Tuesday, August 28, 2012

Teaser Tuesday - August 28th




Teaser Tuesday is a weekly bookish meme, hosted by MizB of Should be Reading and it asks us to...


  • Grab your current read
  • Open to a random page
  • Share two (2) “teaser” sentences from somewhere on that page
  • BE CAREFUL NOT TO INCLUDE SPOILERS! (make sure that what you share doesn’t give too much away! You don’t want to ruin the book for others!)
  • Share the title; author, too, so that other TT participants can add the book to their TBR Lists if they like your teasers!
"Women are constantly being persuaded to want something unachievable, to look younger or thinner and above all to fit in because being different is too painful and embarrassing. I have accepted myself in a world that does not accept me, because I have learned--and more than any of the lessons of my accident, this is the one I wish I could teach everybody--that our hearts matter most."
Heaven is Here by Stephanie Nielson

Wednesday, August 22, 2012

The Pemberley Chronicles

Years ago I found The Pemberley Chronicles at my Aunt's home. It's always a good place for me to discover books that I had not heard of before and now was no different. The book attracted me and seemed light and airy and a short while later I had a copy of my own. Then it gathered dust on my bookshelf for years because I never felt quite in the mood to read it. I was searching for a specific "vibe" before I read that book, a certain emotion or feeling, and towards the end of July that feeling hit me.

I wanted something that would remind me of spring and cooler weather as I grew impatient and tired of the high temperatures of the summer. Grabbing the book, I dove in, and right away I found it reminiscent of what this series was based on - Pride and Prejudice

Right away we take off from where Pride and Prejudice ended. Jane and Elizabeth are married and everything is rather perfect and lovely... it continues to be perfect and lovely for the next few hundred pages, in fact. Up until the end of the book the characters rarely have any sad moments in their lives and everything runs smoothly. Even when things begin to have a touch of danger it quickly is surpassed and things are set right again. 

The characters seem to grow up and change quickly and time passes almost too fast. The moment a single daughter is mentioned, shortly later there is a male character introduced and you know what will soon follow - a marriage that will leave everyone shocked but certainly not the reader. There was much joy and excitement when Elizabeth and Jane discovered they were pregnant but it was quickly forgotten after the children were born - not to be mentioned again until those children were of a marrying age. That bothered me a great deal because I was always curious to see how Elizabeth would handle motherhood. Granted, you see her handling it when her children are young adults but I wanted to see how she adjusted to being a mother and tending an infant or toddler.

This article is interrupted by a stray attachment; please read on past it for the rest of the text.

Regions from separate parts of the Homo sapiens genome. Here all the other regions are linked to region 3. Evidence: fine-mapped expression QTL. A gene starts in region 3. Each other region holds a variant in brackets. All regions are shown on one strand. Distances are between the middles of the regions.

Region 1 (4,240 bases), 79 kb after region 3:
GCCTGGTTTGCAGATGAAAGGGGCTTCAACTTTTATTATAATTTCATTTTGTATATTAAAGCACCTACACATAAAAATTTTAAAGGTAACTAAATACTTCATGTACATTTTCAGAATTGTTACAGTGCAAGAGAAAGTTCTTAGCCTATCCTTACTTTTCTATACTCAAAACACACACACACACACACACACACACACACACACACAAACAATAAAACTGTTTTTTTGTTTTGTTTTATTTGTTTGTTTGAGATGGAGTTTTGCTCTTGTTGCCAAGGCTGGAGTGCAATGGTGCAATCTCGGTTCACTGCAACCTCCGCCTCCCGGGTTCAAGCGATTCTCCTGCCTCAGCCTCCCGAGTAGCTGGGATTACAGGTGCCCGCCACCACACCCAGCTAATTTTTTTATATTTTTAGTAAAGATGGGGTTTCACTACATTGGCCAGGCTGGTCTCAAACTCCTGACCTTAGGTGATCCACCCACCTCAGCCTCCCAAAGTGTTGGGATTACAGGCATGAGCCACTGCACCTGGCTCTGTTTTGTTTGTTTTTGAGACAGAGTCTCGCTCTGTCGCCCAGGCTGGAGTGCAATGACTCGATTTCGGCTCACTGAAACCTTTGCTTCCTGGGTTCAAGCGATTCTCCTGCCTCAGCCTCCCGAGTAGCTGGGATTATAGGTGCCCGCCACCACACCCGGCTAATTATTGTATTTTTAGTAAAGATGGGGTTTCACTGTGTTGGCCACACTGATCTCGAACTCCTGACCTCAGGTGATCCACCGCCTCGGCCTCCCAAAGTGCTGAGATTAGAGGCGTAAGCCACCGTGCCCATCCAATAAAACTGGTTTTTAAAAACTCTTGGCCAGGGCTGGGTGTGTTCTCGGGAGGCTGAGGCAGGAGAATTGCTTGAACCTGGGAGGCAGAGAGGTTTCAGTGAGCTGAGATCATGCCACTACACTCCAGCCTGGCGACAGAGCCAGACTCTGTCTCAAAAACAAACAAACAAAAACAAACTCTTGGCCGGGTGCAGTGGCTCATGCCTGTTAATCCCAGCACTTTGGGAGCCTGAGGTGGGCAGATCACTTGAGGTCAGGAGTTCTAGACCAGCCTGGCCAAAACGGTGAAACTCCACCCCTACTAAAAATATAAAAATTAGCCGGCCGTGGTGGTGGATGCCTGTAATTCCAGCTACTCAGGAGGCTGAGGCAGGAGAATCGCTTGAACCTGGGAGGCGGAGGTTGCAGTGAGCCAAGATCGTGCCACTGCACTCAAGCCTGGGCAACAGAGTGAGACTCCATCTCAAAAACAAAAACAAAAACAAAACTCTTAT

Many of the characters come and go quickly, some seeming to have a presence only to disappear until much later in the books, and that was at times confusing. There was also a severe neglect for many of the characters that made Pride and Prejudice: Mary Bennett was so vacant that for much of the book I was going, "There was another sister, right? I'm totally not making this up! But she hasn't even been mentioned!" Mrs. Bennett is only mentioned by fleeting annoyance which I found amusing but I feel it could have been much more powerful had she been seen more. The same goes for the other characters who were less favorable such as Caroline Bingley and Lady Catherine. So for that, I found fault.

Aside from that, the description the author used for the area's land and homes was lovely. I received that cool air and sunshine that I had been craving. She also dealt with the political changes of England during the years following Pride and Prejudice's closure. Sometimes, the politics became too heavy for the book and I found myself lost. I'm not very much into politics and I can barely keep up with the politics of America let alone the politics of England from years ago. Still, I appreciate the research and attention to detail that this was given. The author truly tried to paint a clear picture for the readers of what the world was like during that time period.

Towards the end of the book it seemed to have suddenly taken off. Events good and bad were happening left and right, things were no longer perfect, and I found myself incredibly engrossed. By the close of the book I was glad I read it, despite that I had some complaints of things running too smoothly, and while it made me unsure about the future books in this series I may still try it. I have the next book, The Women of Pemberley, on my to-read list and while it may be another couple of years before I read it, I'll surely give it a try.

Tuesday, August 21, 2012

Teaser Tuesday - August 21st